A Diet that’s Healthy for Your Teeth is Healthy for You!
An article by Colgate covers the best foods for your teeth. The highlights include the following foods and their benefits.
Leafy greens — Kale, spinach, chard, collard greens, etc., are high in calcium, folic acid, and B vitamins. If you use them in a salad, be careful with the dressing! Read the label to make sure it’s low in sugar and fat, or you’ll defeat the purpose.
Apples, carrots, and celery — Apples provide hydration and fiber. Replacing sugary treats with apples promotes good saliva production. Celery helps clean your teeth because the texture can scrape leftover food particles and bacteria away from them. Carrots and celery also are great sources of fiber, vitamin C, and vitamin A.
Dairy products — Milk, cheese, yogurt, and other related products are high in calcium and protein and promote saliva production to prevent dryness (which promotes plaque build-up). If you’re lactose-intolerant, use calcium- and protein-fortified nut milk, such as almond, soy, or cashew.
Tea, nuts, and lean proteins — Unsweetened black and green teas provide plaque-fighting ingredients. Because black tea can stain teeth, drink with a straw, if possible. Lean beef, fish, poultry, and tofu have phosphorus and protein to help keep teeth healthy. Almonds are a good source of calcium and protein while being low in sugar.
Foods containing fluoride — Fluoride plays a vital role in building strong teeth and bones, helping prevent tooth decay. Eating foods with fluoride helps your teeth absorb this mineral, allowing it to help make your teeth acid-resistant. Most seafood is a good source of fluoride because oceans are full of natural sodium fluoride. Carrots, beets, canned pork and beans, canned tomato products, and cheeses all have some fluoride. This list of fluoride-enriched foods can be found on the USDA National Nutrient Database.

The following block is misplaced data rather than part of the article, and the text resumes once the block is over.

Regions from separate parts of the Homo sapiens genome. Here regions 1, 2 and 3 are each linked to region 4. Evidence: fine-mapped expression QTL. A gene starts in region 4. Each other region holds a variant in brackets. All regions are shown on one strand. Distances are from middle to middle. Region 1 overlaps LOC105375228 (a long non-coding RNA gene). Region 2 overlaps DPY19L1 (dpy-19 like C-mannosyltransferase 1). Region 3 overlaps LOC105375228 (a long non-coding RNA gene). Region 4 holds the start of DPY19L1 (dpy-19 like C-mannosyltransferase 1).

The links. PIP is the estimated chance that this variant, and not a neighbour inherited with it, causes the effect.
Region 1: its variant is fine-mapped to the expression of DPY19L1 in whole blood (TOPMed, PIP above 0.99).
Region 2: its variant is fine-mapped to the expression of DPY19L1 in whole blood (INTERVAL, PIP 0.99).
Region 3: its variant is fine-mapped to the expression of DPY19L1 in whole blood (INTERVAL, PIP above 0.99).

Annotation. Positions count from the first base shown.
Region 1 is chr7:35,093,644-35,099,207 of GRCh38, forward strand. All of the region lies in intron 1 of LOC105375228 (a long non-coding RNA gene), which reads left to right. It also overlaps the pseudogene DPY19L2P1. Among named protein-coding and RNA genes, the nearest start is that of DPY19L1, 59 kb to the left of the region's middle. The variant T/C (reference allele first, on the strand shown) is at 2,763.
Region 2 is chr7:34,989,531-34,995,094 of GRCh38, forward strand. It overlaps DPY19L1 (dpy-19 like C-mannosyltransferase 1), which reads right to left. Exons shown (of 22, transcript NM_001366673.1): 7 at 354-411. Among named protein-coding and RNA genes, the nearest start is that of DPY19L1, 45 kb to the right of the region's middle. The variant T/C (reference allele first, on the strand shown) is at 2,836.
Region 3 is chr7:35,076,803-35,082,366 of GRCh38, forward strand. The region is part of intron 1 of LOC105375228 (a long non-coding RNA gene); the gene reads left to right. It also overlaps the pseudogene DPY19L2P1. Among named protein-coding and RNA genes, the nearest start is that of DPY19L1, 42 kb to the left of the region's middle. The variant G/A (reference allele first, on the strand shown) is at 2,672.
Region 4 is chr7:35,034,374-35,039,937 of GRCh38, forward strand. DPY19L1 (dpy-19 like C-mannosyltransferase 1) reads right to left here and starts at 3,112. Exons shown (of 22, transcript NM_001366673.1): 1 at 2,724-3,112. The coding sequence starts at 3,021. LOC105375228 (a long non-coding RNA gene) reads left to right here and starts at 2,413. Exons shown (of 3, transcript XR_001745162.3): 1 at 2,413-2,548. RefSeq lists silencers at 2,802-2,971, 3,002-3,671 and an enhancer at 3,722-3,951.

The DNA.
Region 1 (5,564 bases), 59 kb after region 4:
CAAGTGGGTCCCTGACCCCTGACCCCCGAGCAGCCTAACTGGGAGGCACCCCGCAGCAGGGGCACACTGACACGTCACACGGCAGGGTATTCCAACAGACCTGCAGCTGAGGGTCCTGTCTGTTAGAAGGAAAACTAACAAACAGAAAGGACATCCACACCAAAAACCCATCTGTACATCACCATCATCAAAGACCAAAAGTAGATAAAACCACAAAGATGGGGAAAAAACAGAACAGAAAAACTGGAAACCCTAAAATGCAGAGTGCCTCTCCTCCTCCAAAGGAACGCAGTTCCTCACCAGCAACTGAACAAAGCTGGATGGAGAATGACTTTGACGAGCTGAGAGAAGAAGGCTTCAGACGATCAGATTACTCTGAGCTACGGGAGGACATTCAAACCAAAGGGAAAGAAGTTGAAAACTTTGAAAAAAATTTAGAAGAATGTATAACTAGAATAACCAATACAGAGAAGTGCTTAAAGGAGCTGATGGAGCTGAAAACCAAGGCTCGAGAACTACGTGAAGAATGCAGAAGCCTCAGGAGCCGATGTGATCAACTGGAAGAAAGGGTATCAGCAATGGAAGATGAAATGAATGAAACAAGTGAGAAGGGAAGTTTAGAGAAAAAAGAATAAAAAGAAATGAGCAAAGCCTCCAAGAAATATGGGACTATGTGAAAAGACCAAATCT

As we’ve said before, we tend to think of physical health and oral health as separate, because physicians take care of the health of our body, while dentists take care of our oral health. However, one affects the other. A diet that provides our body with proper nourishment from healthy sources will also keep our gums and teeth healthy for a lifetime of smiles!
Of course, regular dental care is essential to this effort. At NK Family Dental, it is our mission to provide the highest quality and most compassionate oral care to our Chicago patients, including both dental and periodontal services. Our practice is trusted for advanced oral surgery procedures and comfortable root canal treatment.
Our team of experienced, dedicated dental professionals will help address your oral health concerns, and determine the best solution for you based on your individual situation. We strive to identify treatment options that fit your needs.
Our dental specialists include our general dentist, Dr. Nilofer Khan, our endodontist, Dr. Sabek, and our periodontist, Dr. Amir Danesh. Dr. Danesh is a board-certified periodontist and Diplomat of the American Board of Periodontology. He has contributed to the publication of two books, as well as published over 20 papers in prestigious dental research journals.
We understand that the main concern you may have is cost, which is why we accept all major PPO plans for dental insurance and also offer our in-house dental plan. Please see our financing page for more information.